The Transport and Works Minister Mike Henry has resigned.
In a statement late this evening Henry said: “In light of the ongoing attacks on the Jamaica Development Infrastructure Programme (JDIP), which continue despite the Prime Minister and I having acted to address the issue, as the line minister, I take full responsibility for the issues which have arisen, and today tendered my resignation as Minister of Transport and Works with immediate effect.”
Henry continued: “There is nothing to hide about my stewardship of the JDIP, which is very important to the country, and I look forward to the conclusion of the ongoing investigations.”
However, Henry says he has not resigned as the Central Clarendon Member of Parliament, where he says he will now be focusing more of his energy at this time.
The Office of the Contractor General (OCG) today revealed that there were more troubling undertakings within Henry’s portfolio.
The OCG says there appeared to be serious irregularities in the procurement of $62 million dollars worth of office furniture with money from the Palisadoes Shoreline Protection and Rehabilitation Works Project.
According to the contractor general, the transport and works ministry and the National Works Agency (NWA) did not follow the Government’s Procurement Procedures in buying the furniture.
At the same time, there appeared to be confusion over who bought the five containers of furniture, now at the NWA’s St Andrew offices.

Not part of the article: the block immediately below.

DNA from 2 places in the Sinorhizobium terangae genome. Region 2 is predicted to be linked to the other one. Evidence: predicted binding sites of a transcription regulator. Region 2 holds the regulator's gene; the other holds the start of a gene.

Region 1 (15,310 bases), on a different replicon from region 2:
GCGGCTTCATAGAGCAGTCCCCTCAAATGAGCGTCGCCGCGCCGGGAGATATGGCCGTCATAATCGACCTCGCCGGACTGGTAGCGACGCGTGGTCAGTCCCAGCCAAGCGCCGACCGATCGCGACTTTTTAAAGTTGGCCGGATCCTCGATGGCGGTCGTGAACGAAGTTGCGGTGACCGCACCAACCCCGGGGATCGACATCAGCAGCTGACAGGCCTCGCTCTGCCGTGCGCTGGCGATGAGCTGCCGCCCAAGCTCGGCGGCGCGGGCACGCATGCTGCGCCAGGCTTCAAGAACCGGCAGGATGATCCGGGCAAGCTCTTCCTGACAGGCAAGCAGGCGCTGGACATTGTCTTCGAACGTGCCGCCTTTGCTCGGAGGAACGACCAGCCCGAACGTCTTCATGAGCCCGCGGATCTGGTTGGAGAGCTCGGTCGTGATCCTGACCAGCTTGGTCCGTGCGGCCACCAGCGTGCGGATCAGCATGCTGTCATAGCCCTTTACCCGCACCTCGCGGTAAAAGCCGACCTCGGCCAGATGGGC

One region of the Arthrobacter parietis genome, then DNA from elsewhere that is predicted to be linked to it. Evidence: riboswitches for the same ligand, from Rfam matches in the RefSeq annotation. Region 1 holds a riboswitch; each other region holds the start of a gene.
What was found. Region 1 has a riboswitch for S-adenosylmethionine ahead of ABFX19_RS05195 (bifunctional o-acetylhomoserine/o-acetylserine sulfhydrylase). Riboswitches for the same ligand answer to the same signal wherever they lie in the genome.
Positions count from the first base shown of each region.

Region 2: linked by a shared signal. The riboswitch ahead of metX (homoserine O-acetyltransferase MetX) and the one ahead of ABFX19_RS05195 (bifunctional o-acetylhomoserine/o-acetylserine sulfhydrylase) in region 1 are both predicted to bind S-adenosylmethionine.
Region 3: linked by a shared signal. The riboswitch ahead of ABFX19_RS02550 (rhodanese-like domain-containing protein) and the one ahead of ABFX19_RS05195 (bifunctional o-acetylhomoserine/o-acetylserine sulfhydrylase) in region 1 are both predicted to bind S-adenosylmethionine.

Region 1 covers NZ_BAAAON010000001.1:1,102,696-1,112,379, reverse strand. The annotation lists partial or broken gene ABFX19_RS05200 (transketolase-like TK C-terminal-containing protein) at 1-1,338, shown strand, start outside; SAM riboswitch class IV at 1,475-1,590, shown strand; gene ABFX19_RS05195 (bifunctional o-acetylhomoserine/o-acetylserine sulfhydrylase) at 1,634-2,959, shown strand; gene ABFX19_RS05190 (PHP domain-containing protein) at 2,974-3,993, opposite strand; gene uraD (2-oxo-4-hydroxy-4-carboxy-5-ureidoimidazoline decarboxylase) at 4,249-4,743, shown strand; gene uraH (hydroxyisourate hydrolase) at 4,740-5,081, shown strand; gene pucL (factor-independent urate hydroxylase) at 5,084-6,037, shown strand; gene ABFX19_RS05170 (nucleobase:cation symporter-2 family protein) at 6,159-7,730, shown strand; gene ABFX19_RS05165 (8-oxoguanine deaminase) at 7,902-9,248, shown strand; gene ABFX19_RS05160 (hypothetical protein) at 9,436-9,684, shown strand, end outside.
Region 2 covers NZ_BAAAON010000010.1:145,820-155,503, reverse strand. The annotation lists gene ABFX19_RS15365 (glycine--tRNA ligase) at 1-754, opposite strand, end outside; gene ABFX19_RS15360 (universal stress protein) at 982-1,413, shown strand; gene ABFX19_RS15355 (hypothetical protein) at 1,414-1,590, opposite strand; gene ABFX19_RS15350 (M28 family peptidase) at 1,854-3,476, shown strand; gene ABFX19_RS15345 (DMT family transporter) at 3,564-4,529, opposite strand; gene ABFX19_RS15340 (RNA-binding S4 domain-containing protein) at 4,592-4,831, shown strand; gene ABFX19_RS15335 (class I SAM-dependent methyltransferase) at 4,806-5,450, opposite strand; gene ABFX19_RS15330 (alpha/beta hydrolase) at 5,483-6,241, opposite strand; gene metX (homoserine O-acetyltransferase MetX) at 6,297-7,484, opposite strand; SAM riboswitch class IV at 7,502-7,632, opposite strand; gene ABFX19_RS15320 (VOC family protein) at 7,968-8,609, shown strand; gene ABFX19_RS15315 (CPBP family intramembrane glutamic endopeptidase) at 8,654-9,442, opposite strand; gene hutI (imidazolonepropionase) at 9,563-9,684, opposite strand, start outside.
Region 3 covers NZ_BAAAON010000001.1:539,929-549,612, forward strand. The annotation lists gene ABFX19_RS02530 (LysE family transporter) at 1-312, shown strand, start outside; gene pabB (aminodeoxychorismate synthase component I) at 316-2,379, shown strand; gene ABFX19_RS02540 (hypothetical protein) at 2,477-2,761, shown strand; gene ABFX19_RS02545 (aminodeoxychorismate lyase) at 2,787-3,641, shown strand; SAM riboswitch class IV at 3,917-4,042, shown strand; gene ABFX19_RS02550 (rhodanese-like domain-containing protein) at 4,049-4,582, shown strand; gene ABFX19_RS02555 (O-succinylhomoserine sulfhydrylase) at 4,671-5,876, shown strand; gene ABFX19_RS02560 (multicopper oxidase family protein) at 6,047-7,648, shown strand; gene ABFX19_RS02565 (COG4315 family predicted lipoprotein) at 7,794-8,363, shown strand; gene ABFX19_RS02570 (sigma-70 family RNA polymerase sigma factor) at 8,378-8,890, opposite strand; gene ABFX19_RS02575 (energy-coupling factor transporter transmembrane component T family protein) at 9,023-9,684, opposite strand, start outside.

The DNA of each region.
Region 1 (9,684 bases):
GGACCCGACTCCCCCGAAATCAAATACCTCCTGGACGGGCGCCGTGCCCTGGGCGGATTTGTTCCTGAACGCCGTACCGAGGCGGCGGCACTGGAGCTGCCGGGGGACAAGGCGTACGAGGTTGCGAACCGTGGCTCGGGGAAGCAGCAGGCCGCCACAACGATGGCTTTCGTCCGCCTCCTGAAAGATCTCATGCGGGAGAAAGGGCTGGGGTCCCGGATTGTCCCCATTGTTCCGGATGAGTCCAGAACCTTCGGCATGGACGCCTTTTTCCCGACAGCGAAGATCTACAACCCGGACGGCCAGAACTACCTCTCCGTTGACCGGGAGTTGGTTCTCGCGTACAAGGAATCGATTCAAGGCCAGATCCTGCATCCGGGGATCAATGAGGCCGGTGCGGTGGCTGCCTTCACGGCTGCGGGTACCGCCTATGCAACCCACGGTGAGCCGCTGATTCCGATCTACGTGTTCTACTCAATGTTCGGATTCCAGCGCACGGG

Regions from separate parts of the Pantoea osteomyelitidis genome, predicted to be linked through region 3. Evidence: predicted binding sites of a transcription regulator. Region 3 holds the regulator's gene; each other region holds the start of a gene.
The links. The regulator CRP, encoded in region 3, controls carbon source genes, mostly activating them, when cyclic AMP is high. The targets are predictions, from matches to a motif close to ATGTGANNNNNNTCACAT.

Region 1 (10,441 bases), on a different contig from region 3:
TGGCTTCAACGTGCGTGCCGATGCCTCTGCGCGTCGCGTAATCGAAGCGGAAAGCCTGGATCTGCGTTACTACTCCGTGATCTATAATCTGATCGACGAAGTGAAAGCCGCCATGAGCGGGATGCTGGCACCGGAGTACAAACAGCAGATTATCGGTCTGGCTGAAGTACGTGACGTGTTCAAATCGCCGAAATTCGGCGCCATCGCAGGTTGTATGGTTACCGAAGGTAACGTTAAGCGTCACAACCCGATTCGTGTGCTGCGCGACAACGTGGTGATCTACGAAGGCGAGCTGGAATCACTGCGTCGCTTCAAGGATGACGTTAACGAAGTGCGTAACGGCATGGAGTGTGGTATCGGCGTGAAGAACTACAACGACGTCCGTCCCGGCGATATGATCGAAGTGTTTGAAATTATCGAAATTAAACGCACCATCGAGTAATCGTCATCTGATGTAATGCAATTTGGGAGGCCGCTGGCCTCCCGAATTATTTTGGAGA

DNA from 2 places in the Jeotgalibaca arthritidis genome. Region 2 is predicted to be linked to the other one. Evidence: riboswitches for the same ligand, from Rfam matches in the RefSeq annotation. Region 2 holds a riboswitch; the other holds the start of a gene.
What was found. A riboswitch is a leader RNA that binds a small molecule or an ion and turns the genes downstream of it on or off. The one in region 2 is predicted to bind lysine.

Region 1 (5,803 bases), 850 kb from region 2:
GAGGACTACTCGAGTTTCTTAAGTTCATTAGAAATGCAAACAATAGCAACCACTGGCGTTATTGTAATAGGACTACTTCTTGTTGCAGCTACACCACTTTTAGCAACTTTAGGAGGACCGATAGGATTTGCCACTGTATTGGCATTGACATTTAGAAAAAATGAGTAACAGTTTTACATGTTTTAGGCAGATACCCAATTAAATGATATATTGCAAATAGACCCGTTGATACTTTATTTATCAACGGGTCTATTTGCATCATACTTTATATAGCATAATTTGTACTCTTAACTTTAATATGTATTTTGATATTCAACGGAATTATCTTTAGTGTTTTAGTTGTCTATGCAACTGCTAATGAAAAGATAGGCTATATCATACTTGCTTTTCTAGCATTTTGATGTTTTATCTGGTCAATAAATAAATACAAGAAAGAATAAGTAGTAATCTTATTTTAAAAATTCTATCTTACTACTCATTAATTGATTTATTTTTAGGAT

The OCG says at one stage, it was told by the NWA that the furniture was procured by China Habour Engineering Company, the entity with the contract for the multi-million dollar Palisadoes Shoreline Project.
But the OCG says the NWA also advised that the items were bought through an agreement between the NWA and its suppliers Stationery and Office Supplies Ltd.
Despite this, the OCG says the NWA provided other documents which revealed that the official quotation from Stationery and Office Supplies for the sale of the furniture to the NWA was billed to a customer named “J. Robertson”.
The contractor general said he found it curious that the quotation was neither addressed to the NWA nor to China Harbour.
The acting NWA CEO, Earl Patterson, has reportedly advised that the purchase of the office furniture was part of the ‘institutional strengthening’ component of the contract to China Harbour for the Palisadoes project.
The furniture saga comes only two weeks after the Auditor General raised deep concerns about the handling of the US$400 JDIP.
From unaccounted spending to unapproved spending, and the withholding of information by the National Works Agency, the Auditor General reported serious findings in her JDIP probe.
In all, the Auditor General outlined 12 adverse findings in her report including the failure to identify works for $23 million on a project the NWA said was satisfactorily completed.
Source: Jamaica Gleaner